Use your calendar: If you need to work on a presentation or document, put it on your calendar so that your teammates and manager know that you are busy and will not respond to e-mails right away. Close your e-mail and chat applications while you work on the document. I usually create a better document when I spend dedicated time on a task.

Take breaks: I’m still working on this one myself! Either set up an appointment on your calendar or an alarm on your phone for a break, and take it when the time arrives. Take it for you, and not to start laundry or clean. Do what relaxes you—read a book in 15 minutes, enjoy an article, go for a short walk, or call a friend for 10 minutes.

Breathe: Do this especially if you are working on a timeline or dealing with a difficult co-worker. Put things in perspective and move on. I know this is easier said than done, but practice makes perfect. Breathing does reduce stress and helps you calm down. Here is a one-minute exercise that can help.

Exercise: This used to be last on my list, but now it is one of the first things I do. It gets me going, and this jump-start helps me to keep moving and working for the rest of the day. Direct sunlight and fresh air are invigorating, and you will carry that energy with you all day.

Shutdown: This includes your computers, cell phones, and any similar devices after your work hours. I have my work phone set to turn off at 6 pm. Unplugging helps me stay focused on after-work activities and obligations.

A great resource I use to stay mindful is https://www.mindful.org.
A great article about ways to be mindful from Happify

Do you have any recommendations for books or websites on mindfulness?

Resolve to Single-Task This New Year as a Telecommuter

Multitasking is exhausting, so this year, resolve to focus on a single task with these tips:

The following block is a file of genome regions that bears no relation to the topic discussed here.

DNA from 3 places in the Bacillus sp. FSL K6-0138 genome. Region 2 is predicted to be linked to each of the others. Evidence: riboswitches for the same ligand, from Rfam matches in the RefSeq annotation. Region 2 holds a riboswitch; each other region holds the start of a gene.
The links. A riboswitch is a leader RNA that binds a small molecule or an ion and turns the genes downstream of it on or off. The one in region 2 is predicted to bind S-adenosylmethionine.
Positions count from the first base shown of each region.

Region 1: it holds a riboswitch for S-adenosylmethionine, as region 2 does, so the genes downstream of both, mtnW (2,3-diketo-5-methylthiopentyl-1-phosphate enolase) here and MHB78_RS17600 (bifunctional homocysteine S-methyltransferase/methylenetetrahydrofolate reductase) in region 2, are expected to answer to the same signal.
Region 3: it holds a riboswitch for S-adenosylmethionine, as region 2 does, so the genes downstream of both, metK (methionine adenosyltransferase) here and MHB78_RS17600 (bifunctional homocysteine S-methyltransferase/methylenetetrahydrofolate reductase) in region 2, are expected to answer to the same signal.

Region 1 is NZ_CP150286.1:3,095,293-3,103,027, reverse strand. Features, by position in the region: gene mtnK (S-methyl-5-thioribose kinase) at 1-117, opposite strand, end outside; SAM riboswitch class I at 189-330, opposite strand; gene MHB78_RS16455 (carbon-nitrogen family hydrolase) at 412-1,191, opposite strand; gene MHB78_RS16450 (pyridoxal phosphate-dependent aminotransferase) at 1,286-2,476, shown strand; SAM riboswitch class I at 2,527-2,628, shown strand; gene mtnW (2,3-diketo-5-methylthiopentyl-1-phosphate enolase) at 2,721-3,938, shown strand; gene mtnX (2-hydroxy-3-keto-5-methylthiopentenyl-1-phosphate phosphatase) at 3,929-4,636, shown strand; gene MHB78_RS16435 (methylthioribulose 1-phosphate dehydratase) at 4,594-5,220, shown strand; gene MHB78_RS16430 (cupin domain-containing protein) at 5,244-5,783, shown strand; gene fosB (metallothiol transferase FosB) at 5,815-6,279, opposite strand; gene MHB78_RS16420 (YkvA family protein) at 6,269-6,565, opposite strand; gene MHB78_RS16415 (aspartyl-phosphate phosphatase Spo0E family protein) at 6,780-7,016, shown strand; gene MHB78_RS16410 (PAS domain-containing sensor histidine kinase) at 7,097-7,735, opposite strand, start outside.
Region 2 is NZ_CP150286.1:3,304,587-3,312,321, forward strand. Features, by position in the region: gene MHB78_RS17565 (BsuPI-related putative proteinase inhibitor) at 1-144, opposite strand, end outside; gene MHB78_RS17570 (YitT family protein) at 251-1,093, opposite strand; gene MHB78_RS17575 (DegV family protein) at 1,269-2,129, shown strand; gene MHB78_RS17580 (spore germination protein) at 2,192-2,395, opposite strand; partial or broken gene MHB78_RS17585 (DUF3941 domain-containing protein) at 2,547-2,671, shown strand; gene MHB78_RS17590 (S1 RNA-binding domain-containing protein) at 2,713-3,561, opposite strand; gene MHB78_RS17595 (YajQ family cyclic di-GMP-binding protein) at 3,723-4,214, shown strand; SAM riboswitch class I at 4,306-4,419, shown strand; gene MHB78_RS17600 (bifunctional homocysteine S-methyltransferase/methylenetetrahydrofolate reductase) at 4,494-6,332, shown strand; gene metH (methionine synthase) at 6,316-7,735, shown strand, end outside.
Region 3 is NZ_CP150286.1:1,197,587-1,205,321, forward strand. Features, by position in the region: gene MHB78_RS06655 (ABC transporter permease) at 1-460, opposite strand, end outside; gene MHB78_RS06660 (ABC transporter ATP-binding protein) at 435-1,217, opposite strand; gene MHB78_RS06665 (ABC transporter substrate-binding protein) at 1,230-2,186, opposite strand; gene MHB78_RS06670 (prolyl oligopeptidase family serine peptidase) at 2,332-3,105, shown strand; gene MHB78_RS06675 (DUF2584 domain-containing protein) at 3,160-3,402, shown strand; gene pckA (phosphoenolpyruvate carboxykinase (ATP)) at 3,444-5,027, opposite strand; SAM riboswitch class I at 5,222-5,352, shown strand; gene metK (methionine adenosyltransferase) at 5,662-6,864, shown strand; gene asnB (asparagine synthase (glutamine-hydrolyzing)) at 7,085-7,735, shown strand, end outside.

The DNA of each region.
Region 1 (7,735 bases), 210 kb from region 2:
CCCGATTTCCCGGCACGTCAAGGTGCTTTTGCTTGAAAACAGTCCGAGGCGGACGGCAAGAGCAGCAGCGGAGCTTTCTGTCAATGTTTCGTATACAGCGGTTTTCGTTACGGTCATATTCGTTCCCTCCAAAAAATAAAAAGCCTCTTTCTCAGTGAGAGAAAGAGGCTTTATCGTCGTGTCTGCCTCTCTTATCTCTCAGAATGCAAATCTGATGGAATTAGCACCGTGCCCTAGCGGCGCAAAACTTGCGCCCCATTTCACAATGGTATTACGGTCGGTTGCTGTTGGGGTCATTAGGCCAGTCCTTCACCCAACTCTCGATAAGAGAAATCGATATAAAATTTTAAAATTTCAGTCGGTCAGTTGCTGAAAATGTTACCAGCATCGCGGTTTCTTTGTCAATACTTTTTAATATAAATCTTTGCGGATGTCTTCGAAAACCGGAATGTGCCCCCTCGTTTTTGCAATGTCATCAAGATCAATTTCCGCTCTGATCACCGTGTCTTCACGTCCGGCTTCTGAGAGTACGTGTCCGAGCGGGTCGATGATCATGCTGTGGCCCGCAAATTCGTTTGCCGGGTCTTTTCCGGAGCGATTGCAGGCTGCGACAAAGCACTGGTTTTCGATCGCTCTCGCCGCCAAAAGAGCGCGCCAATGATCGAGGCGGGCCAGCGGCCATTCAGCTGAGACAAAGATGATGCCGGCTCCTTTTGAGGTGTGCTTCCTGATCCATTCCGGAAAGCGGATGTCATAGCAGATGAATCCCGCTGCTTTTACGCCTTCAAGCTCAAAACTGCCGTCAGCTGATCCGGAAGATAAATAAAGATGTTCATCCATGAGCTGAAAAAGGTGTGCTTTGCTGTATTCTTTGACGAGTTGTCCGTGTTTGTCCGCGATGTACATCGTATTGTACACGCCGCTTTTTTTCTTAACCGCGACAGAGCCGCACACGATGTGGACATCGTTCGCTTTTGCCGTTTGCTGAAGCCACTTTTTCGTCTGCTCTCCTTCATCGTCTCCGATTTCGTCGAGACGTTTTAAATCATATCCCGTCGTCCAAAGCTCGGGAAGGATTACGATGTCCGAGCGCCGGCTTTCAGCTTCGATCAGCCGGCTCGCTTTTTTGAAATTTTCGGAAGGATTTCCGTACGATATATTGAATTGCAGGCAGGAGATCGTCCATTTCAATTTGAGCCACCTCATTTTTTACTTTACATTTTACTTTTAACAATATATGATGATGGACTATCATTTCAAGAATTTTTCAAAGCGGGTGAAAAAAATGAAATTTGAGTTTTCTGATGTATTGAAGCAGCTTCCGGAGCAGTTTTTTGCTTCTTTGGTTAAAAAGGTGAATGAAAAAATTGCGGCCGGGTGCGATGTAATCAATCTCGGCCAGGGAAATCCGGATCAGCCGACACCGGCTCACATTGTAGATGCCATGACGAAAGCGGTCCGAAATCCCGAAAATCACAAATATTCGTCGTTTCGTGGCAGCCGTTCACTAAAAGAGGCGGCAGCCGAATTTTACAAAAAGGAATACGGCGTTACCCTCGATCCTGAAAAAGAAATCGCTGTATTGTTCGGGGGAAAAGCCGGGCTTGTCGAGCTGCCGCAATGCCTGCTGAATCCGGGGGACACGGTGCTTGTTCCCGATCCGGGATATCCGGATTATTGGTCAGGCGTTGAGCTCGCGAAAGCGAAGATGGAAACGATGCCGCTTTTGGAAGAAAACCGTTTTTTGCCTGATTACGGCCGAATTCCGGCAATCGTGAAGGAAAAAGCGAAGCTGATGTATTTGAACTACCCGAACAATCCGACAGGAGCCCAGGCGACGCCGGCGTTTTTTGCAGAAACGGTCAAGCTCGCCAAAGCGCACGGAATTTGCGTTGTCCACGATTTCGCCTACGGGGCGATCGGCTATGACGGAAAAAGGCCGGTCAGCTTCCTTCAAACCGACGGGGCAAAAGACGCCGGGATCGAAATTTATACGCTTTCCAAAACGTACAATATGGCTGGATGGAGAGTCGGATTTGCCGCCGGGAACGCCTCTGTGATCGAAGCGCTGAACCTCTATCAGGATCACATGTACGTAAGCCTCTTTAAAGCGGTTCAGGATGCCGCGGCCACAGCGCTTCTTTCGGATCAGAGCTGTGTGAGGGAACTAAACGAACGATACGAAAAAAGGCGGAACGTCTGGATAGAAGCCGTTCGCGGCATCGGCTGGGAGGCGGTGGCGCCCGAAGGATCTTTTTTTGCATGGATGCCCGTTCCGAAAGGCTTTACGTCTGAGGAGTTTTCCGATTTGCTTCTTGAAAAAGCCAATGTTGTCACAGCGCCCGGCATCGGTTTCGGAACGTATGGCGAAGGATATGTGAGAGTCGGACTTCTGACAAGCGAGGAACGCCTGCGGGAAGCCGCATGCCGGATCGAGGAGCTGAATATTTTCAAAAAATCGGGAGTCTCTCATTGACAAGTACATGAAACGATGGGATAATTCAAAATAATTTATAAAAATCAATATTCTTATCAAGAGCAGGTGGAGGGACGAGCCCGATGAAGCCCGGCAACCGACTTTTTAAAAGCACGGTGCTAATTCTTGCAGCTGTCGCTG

Step Away: During a call, if you are not sharing your computer screen or viewing someone’s presentation, physically step away from your computer. Find another chair to sit on or walk around. Stay focused on the call. If you need to close your eyes to understand the content, do it—no one can see you!

Do Not Disturb: If you got the cool “do not disturb” sign as a Christmas gift, now would be a perfect time to start using it. Use a visible indicator that you need to focus, and inform the family that you are working.

Chat Settings: If you are required to log into a chat service to communicate with your colleague, you can use that same app to show that you need to focus on a task. Use the “do not disturb” setting in your chat app.

Notifications: Turn off notifications that are distracting while you work, like e-mail notifications. This one is a major distraction because we want to respond promptly, but every time you look away from your task, it will take you 15 minutes to get back to where you left off. Instead, set times to check your emails only a few times a day.

If you want to keep exploring ideas, this article on Forbes has additional tips for single-tasking. If you have other suggestions, please share with info@telecommuterstalk.com.